Crocs, Inc. (NASDAQ:CROX) shareholders might be concerned after seeing the share price drop 12% in the last quarter. But that doesn't change the fact that the returns over the last three years have been very strong. In three years the stock price has launched 170% higher: a great result. To some, the recent share price pullback wouldn't be surprising after such a good run. The fundamental business performance will ultimately dictate whether the top is in, or if this is a stellar buying opportunity.
Crocs isn't currently profitable, so most analysts would look to revenue growth to get an idea of how fast the underlying business is growing. Generally speaking, companies without profits are expected to grow revenue every year, and at a good clip. As you can imagine, fast revenue growth, when maintained, often leads to fast profit growth.
Crocs actually saw its revenue drop by 0.9% per year over three years. So the share price gain of 39% per year is quite surprising. It's a good reminder that expectations about the future, not the past history, always impact share prices.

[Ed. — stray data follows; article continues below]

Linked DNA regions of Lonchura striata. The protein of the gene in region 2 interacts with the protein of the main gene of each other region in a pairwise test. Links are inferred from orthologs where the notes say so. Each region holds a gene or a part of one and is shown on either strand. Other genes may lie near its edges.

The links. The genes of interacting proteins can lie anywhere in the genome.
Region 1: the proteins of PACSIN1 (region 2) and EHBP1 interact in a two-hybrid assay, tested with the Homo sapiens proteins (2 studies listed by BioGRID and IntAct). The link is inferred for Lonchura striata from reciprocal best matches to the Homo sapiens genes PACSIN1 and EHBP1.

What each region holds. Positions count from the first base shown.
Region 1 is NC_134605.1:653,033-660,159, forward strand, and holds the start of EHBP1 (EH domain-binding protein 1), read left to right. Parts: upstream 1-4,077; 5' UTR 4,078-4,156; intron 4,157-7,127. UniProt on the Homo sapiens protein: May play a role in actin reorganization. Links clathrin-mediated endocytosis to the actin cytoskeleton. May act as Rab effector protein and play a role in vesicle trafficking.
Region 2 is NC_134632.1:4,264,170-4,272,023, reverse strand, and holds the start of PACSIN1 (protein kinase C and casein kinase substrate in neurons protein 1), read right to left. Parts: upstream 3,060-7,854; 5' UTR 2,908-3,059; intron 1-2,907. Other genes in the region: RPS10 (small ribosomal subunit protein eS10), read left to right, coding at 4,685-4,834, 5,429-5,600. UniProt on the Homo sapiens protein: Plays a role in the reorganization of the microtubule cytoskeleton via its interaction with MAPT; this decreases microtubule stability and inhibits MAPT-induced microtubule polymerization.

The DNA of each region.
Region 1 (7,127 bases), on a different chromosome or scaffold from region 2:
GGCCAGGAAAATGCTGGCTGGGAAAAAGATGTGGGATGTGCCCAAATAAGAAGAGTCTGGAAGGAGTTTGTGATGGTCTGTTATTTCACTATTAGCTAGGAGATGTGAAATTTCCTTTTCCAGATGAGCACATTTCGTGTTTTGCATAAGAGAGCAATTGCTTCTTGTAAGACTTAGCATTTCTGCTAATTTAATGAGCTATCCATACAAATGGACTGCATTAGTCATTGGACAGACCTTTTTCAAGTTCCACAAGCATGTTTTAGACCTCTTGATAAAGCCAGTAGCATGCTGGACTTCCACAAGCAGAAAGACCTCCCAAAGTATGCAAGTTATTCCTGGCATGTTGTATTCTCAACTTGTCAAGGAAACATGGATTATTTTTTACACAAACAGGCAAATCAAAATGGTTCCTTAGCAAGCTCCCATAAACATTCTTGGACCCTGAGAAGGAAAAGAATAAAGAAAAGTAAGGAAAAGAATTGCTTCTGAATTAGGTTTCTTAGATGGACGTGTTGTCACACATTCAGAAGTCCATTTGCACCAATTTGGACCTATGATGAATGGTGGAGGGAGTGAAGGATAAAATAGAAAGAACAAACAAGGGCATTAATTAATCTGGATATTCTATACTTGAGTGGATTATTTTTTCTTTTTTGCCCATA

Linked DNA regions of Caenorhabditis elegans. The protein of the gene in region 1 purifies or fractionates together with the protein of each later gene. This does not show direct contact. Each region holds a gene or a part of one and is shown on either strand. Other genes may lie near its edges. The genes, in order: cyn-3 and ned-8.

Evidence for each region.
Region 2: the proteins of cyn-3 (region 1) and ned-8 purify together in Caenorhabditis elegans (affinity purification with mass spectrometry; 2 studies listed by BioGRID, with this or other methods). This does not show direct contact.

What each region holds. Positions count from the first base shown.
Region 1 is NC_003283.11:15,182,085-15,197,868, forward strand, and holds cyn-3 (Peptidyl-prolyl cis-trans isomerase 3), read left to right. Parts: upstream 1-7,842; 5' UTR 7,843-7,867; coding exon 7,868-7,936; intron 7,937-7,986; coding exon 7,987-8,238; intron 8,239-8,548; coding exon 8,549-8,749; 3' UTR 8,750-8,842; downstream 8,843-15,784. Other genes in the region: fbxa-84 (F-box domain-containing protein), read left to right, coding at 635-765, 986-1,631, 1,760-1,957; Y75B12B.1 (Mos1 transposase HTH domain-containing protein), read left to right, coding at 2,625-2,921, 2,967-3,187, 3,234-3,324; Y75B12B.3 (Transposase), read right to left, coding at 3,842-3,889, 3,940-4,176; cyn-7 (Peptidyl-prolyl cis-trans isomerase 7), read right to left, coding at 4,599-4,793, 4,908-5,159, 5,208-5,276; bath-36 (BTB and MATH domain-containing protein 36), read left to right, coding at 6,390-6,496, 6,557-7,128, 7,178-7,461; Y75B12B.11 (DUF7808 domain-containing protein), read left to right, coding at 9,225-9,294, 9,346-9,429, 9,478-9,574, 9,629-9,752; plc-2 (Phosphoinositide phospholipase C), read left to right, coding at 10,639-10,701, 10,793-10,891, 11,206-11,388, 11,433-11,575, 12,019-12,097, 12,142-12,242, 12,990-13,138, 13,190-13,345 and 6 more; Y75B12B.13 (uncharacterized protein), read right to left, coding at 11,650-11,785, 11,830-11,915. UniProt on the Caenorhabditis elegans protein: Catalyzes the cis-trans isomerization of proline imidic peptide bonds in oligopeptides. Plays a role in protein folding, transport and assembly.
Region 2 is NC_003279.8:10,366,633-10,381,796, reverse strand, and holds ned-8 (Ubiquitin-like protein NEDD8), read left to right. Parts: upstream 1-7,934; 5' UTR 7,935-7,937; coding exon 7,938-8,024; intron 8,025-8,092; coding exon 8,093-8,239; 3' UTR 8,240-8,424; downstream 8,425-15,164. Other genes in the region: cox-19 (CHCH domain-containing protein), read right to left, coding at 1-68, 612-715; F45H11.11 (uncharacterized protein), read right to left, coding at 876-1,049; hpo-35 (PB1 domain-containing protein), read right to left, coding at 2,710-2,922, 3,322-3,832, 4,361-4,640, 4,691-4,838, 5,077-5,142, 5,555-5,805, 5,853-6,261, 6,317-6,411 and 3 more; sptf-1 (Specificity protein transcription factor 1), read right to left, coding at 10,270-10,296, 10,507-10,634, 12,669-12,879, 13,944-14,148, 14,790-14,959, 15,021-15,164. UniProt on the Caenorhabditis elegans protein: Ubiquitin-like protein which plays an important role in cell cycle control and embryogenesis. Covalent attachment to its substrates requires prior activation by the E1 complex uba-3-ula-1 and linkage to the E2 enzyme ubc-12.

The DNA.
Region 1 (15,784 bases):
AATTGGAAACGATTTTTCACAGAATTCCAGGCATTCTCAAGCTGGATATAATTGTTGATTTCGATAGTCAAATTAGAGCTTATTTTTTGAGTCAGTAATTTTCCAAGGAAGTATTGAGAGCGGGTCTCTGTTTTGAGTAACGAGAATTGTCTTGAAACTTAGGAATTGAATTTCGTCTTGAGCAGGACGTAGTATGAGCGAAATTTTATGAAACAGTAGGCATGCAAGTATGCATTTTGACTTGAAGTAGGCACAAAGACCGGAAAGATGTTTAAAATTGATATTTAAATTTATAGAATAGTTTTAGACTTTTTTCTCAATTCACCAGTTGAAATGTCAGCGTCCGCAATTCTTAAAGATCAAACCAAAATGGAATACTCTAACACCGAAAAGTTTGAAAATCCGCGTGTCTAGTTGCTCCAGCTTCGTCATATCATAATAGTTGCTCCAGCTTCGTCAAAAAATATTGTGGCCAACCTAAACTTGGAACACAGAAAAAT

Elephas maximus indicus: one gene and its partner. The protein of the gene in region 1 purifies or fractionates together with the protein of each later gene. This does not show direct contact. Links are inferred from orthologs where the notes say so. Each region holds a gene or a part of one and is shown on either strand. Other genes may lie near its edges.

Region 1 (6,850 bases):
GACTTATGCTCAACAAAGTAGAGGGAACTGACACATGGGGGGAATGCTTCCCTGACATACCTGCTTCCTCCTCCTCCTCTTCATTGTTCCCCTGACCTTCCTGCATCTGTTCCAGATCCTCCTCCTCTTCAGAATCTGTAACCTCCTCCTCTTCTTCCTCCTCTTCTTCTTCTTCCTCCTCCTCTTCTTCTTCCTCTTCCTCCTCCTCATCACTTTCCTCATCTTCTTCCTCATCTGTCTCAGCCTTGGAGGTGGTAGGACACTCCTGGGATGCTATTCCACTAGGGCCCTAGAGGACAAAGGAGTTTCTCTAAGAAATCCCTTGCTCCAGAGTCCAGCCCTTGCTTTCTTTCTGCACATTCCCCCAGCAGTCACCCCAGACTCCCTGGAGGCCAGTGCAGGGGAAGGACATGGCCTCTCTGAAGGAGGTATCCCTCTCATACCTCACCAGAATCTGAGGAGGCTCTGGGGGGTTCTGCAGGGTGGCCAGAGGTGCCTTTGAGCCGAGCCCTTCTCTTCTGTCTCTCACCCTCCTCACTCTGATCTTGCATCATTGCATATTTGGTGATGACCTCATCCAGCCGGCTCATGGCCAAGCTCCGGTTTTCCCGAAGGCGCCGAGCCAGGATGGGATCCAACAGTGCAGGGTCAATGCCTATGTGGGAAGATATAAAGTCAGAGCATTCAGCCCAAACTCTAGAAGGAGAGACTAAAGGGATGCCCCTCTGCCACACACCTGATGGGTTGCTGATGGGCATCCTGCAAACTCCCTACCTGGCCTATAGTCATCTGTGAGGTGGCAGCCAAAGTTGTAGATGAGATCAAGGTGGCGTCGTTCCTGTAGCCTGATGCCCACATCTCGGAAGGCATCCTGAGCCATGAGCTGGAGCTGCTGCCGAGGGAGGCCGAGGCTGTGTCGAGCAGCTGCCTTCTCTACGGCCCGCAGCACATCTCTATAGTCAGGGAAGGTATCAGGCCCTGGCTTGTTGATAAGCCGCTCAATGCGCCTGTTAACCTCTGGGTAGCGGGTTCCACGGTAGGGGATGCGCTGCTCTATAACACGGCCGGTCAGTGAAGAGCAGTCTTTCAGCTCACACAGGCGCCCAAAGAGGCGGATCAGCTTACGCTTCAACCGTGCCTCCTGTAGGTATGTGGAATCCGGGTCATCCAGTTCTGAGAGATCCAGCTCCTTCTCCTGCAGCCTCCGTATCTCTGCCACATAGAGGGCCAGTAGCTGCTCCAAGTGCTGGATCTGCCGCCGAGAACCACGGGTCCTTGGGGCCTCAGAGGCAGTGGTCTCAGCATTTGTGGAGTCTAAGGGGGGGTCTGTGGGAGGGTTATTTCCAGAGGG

You can see how revenue and earnings have changed over time in the image below, (click on the chart to see cashflow).
You can see how its balance sheet has strengthened (or weakened) over time in this free interactive graphic.
A Different Perspective
It's nice to see that Crocs shareholders have received a total shareholder return of 65% over the last year. That gain is better than the annual TSR over five years, which is 13%. Therefore it seems like sentiment around the company has been positive lately. Someone with an optimistic perspective could view the recent improvement in TSR as indicating that the business itself is getting better with time. Most investors take the time to check the data on insider transactions. You can click here to see if insiders have been buying or selling.
If you would prefer to check out another company -- one with potentially superior financials -- then do not miss this free list of companies that have proven they can grow earnings.
Please note, the market returns quoted in this article reflect the market weighted average returns of stocks that currently trade on US exchanges.
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